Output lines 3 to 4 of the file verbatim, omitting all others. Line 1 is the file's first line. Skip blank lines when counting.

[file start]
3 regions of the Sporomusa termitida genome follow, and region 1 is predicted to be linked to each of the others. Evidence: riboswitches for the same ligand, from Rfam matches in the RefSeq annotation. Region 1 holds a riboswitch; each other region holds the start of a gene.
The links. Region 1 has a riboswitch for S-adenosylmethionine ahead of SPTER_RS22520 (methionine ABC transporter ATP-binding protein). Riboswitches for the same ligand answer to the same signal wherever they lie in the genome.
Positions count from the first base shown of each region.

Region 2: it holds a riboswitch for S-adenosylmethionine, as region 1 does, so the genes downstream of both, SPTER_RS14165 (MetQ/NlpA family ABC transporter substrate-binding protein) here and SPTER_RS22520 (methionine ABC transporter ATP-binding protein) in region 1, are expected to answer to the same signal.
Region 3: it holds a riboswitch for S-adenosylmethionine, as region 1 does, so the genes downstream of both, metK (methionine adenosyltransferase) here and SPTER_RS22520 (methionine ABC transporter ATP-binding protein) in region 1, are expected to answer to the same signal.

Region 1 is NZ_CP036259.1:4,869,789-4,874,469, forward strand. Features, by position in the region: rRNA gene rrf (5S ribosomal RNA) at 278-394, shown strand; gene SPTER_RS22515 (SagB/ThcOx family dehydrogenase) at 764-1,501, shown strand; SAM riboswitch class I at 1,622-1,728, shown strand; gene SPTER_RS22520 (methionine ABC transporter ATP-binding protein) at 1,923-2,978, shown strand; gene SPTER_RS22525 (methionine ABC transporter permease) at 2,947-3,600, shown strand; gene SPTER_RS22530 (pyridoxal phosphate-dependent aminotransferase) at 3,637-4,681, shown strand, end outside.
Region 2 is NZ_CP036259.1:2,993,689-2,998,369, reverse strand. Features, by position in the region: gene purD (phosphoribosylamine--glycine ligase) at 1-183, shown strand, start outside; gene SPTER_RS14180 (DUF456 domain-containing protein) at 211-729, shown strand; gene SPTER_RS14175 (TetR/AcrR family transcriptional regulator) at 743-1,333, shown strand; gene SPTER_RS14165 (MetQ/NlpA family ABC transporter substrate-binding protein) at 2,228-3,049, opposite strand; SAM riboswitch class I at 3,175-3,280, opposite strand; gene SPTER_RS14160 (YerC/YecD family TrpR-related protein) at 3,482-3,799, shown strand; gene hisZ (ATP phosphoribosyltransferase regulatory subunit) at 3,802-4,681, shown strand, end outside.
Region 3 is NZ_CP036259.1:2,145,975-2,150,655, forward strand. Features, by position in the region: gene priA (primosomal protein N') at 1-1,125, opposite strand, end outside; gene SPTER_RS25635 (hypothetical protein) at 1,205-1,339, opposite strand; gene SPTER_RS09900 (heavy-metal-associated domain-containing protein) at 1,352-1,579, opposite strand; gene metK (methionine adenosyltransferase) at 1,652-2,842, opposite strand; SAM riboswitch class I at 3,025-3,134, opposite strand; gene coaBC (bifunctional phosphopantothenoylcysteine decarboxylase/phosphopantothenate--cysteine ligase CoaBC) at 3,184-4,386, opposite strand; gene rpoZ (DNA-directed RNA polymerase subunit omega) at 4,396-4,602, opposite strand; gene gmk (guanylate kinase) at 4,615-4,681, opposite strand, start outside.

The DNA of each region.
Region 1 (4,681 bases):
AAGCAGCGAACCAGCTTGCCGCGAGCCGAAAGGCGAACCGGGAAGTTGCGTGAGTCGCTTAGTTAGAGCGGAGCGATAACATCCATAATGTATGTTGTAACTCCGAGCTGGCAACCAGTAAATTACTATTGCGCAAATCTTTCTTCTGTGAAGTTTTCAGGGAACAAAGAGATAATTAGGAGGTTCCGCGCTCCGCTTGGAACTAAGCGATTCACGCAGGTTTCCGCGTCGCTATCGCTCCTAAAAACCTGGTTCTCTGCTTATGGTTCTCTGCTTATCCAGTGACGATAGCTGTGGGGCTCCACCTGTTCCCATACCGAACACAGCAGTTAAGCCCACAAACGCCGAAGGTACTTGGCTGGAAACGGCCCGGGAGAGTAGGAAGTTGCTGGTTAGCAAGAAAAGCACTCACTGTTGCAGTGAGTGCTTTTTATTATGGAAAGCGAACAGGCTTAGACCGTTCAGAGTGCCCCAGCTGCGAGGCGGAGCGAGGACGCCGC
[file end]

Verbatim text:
Positions count from the first base shown of each region.

Region 2: it holds a riboswitch for S-adenosylmethionine, as region 1 does, so the genes downstream of both, SPTER_RS14165 (MetQ/NlpA family ABC transporter substrate-binding protein) here and SPTER_RS22520 (methionine ABC transporter ATP-binding protein) in region 1, are expected to answer to the same signal.